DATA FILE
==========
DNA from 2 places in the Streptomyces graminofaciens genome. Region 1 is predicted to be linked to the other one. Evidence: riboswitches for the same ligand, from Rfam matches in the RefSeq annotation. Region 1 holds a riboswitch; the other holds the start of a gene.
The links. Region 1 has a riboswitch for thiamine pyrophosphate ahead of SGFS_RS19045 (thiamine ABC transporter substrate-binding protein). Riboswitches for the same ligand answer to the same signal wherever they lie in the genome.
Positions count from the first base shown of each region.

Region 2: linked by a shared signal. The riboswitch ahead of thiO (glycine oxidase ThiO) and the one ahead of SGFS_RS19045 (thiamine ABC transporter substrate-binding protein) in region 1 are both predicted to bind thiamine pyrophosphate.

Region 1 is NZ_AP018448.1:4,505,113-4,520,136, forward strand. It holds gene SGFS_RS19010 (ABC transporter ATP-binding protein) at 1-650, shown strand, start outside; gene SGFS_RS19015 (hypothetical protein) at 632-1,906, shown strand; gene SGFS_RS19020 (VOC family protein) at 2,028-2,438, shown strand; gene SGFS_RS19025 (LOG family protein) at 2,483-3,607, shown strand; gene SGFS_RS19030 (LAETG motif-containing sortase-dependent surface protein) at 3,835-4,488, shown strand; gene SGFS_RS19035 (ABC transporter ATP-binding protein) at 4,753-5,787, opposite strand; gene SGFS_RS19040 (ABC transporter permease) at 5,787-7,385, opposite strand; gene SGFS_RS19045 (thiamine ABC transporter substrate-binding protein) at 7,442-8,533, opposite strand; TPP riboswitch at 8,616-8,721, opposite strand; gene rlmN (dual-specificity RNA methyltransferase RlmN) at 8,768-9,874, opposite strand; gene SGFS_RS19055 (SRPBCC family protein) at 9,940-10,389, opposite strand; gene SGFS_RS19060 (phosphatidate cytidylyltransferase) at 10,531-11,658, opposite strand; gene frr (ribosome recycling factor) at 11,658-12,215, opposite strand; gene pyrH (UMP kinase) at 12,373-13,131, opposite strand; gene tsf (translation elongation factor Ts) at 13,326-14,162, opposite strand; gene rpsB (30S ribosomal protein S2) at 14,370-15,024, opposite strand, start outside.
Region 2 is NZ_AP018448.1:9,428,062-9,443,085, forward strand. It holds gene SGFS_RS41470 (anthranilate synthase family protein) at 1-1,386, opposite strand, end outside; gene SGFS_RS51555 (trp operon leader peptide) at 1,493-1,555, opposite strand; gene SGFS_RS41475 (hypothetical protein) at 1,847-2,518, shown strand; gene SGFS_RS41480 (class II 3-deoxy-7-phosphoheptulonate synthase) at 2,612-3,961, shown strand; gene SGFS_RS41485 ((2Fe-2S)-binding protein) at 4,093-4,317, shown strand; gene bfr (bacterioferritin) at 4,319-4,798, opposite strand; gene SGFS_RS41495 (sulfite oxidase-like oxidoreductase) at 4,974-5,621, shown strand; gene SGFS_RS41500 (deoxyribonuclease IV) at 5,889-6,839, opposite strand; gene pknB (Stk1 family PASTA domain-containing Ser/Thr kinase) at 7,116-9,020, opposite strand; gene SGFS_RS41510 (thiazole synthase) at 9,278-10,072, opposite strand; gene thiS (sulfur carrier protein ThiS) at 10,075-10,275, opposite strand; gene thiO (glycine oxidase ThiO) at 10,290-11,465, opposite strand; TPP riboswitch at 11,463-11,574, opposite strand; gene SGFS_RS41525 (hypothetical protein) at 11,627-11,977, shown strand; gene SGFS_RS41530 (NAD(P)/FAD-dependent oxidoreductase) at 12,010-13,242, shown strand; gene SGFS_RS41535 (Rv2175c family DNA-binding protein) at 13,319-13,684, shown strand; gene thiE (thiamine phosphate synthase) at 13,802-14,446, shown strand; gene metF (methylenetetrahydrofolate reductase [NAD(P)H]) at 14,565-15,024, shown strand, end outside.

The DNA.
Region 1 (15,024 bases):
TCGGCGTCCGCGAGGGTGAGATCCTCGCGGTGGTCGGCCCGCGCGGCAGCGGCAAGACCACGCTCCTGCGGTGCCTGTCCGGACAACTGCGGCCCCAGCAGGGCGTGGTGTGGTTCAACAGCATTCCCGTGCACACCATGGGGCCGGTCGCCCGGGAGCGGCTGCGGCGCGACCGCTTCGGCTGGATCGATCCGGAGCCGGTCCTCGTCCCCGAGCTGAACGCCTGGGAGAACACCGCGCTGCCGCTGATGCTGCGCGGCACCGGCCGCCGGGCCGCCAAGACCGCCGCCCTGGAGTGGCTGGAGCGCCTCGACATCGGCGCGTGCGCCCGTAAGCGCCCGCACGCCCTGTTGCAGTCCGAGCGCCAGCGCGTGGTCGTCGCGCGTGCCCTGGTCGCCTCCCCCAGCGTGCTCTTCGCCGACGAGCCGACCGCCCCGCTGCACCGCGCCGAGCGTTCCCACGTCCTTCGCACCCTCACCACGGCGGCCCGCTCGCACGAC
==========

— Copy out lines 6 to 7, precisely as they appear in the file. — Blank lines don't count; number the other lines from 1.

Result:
Region 2 is NZ_AP018448.1:9,428,062-9,443,085, forward strand. It holds gene SGFS_RS41470 (anthranilate synthase family protein) at 1-1,386, opposite strand, end outside; gene SGFS_RS51555 (trp operon leader peptide) at 1,493-1,555, opposite strand; gene SGFS_RS41475 (hypothetical protein) at 1,847-2,518, shown strand; gene SGFS_RS41480 (class II 3-deoxy-7-phosphoheptulonate synthase) at 2,612-3,961, shown strand; gene SGFS_RS41485 ((2Fe-2S)-binding protein) at 4,093-4,317, shown strand; gene bfr (bacterioferritin) at 4,319-4,798, opposite strand; gene SGFS_RS41495 (sulfite oxidase-like oxidoreductase) at 4,974-5,621, shown strand; gene SGFS_RS41500 (deoxyribonuclease IV) at 5,889-6,839, opposite strand; gene pknB (Stk1 family PASTA domain-containing Ser/Thr kinase) at 7,116-9,020, opposite strand; gene SGFS_RS41510 (thiazole synthase) at 9,278-10,072, opposite strand; gene thiS (sulfur carrier protein ThiS) at 10,075-10,275, opposite strand; gene thiO (glycine oxidase ThiO) at 10,290-11,465, opposite strand; TPP riboswitch at 11,463-11,574, opposite strand; gene SGFS_RS41525 (hypothetical protein) at 11,627-11,977, shown strand; gene SGFS_RS41530 (NAD(P)/FAD-dependent oxidoreductase) at 12,010-13,242, shown strand; gene SGFS_RS41535 (Rv2175c family DNA-binding protein) at 13,319-13,684, shown strand; gene thiE (thiamine phosphate synthase) at 13,802-14,446, shown strand; gene metF (methylenetetrahydrofolate reductase [NAD(P)H]) at 14,565-15,024, shown strand, end outside.

The DNA.